Title I of the Americans with Disabilities Act (ADA) aims to allow people with disabilities to have equal opportunities to join the workforce. First, the law prohibits discrimination, harassment, or retaliation against applicants or employees with real or perceived disabilities. Additionally,the law requires employers to make reasonable accommodations for employees with disabilities if such accommodations would allow the employee to perform the essential functions of their job and would not cause undue hardship to the employer.
The Office of Disability Employment Policy is a division of the U.S. Department of Labor that formed the Job Accommodation Network (JAN). JAN provides information and educational materials for
employees to know their rights and for employers to better understand the reasonable accommodation concept. According to JAN, some examples of reasonable accommodations include:
· Making work facilities accessible for the employee;
· Restructuring jobs;
· Allowing modified or part-time work hours;
· Providing interpreters or qualified readers;
· Adapting training programs and materials, tests, or other policies;
· Modifying existing equipment or acquiring new equipment;
· Reassigning the employee to a vacant position
What are essential job functions?
The law defines “essential job functions” as the fundamental duties an employee in that particular position would be able to perform. If an employee cannot perform such essential job functions, an employer is not required to remove any essential functions as part of an accommodation.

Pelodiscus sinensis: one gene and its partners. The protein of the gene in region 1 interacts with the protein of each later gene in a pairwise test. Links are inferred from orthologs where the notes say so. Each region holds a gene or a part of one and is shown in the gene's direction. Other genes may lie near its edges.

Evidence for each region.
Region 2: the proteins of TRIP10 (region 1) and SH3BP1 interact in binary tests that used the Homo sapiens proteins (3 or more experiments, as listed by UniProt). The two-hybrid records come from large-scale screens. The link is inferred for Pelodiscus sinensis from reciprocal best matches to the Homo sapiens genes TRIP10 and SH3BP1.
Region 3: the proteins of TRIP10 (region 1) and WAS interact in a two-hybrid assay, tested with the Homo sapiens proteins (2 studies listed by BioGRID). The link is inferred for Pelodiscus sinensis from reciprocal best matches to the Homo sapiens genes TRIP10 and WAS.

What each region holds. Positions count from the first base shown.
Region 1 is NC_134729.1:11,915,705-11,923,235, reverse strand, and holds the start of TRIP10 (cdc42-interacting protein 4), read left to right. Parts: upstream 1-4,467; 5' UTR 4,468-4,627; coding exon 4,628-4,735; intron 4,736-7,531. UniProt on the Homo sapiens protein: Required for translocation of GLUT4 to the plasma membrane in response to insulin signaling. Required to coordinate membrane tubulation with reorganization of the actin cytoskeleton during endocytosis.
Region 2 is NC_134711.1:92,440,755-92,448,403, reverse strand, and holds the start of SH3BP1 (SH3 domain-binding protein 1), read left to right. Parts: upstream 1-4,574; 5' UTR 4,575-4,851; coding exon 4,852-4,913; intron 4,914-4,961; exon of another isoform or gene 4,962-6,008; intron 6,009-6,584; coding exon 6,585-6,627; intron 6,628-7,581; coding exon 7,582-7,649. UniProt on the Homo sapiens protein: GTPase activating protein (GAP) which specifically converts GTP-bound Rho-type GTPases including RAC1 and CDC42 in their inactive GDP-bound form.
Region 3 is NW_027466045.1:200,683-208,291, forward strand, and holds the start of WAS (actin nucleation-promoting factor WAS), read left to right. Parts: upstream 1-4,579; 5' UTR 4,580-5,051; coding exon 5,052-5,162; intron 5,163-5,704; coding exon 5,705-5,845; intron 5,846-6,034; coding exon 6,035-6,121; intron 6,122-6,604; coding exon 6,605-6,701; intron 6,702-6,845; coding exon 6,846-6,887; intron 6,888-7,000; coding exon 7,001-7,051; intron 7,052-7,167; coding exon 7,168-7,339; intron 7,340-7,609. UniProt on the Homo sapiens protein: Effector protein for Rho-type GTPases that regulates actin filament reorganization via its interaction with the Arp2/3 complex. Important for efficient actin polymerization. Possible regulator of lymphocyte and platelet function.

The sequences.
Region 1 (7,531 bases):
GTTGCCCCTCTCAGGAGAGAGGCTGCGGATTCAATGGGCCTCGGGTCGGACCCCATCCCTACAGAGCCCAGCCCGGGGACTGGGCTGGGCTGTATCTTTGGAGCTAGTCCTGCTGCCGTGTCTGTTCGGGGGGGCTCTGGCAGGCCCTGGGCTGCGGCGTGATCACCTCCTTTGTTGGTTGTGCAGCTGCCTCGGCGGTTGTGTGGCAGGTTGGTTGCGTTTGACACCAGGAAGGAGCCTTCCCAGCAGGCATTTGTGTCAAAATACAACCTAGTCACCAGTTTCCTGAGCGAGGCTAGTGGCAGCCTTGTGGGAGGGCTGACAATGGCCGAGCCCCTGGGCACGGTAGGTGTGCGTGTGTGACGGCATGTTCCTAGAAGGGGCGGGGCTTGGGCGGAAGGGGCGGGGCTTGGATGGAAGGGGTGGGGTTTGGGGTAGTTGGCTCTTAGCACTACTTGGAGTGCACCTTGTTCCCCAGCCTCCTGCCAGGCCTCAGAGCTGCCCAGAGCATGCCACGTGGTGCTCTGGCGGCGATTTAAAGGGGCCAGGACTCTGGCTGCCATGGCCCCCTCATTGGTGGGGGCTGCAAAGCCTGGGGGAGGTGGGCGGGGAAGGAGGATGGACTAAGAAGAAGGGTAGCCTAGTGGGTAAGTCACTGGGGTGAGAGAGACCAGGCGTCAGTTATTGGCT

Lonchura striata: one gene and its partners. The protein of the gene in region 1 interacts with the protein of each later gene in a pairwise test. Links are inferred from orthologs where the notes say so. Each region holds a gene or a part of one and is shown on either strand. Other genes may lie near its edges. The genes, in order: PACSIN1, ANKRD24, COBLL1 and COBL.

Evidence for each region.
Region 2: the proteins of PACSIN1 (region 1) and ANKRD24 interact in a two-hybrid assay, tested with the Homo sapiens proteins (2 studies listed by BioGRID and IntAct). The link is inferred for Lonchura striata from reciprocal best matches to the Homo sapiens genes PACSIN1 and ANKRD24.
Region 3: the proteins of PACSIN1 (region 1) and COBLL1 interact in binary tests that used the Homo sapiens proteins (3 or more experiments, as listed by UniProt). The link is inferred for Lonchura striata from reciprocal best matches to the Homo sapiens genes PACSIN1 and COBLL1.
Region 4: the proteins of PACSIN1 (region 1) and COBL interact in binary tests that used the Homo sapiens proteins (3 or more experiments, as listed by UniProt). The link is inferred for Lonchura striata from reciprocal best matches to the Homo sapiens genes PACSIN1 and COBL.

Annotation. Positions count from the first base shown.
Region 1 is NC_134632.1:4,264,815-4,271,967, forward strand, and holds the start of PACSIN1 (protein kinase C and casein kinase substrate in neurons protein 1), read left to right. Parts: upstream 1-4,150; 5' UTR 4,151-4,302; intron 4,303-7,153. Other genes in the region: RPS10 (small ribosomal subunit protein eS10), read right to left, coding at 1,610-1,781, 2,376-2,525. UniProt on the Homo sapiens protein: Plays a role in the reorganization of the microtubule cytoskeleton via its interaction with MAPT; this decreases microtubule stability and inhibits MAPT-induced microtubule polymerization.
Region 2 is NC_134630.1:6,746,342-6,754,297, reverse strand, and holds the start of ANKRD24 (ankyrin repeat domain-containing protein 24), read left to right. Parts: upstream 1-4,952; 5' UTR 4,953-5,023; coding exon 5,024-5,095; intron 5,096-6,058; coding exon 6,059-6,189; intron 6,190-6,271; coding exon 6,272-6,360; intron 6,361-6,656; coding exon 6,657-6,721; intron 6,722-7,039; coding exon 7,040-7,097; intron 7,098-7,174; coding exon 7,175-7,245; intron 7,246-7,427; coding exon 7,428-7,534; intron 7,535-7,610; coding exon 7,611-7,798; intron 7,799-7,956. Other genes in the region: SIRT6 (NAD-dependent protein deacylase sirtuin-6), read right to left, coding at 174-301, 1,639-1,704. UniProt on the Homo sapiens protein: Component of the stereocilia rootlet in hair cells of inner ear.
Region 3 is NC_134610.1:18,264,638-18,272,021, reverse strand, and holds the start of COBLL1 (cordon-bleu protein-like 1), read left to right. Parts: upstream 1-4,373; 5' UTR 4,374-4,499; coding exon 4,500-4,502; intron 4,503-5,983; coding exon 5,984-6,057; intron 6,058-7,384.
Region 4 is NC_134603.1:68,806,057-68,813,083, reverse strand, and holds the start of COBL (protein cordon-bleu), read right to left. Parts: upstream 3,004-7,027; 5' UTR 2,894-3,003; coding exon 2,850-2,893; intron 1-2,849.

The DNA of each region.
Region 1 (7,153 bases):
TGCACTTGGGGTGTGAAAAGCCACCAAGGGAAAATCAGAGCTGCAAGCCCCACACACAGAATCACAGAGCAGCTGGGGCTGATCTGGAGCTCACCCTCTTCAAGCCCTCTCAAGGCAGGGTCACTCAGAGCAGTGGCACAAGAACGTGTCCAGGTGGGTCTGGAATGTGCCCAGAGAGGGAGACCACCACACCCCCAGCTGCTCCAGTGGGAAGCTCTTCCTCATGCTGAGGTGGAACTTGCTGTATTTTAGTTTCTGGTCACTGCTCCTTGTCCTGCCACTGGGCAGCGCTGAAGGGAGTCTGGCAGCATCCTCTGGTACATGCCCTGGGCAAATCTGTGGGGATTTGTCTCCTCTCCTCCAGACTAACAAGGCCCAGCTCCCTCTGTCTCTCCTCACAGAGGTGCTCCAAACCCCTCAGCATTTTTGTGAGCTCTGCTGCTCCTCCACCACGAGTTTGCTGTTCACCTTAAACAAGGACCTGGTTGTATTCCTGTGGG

In a recent case, an employee with Sjogren’s Syndrome worked for IBM. Due to her illness, she had to leave work by 5:00 p.m., so she had requested that she only work 45 hours per week, in contrast to other employees at her level who worked 60 to 70 hours per week. IBM approved the modified work schedule, however her supervisors expected her to complete the same amount of work in the shorter work week. The employee claims she asked several times for a reduced workload as part of her reasonable accommodation, but she was denied. She did not adequately complete her work, received low performance ratings, and was eventually laid off due to her low ratings.
The plaintiff in this case claimed IBM failed to provide a reasonable accommodation by refusing to reduce her workload. Though an employer does not have to remove essential job functions, the court found that IBM never proved that the full workload was essential to her position. Because IBM did not prove that all the tasks she was assigned were essential job functions, the court refused to dismiss the case. Now, a jury will decide at trial whether the employee was unlawfully denied a reasonable accommodation.
The essential job function component of the ADA is an important one. If a job duty is only marginal to the position, a company may be in violation of the ADA if it does not adjust the job to meet the employee’s needs. If you have any questions about ADA compliance or believe your employer has violated the ADA, call HKM Employment Attorneys today for help.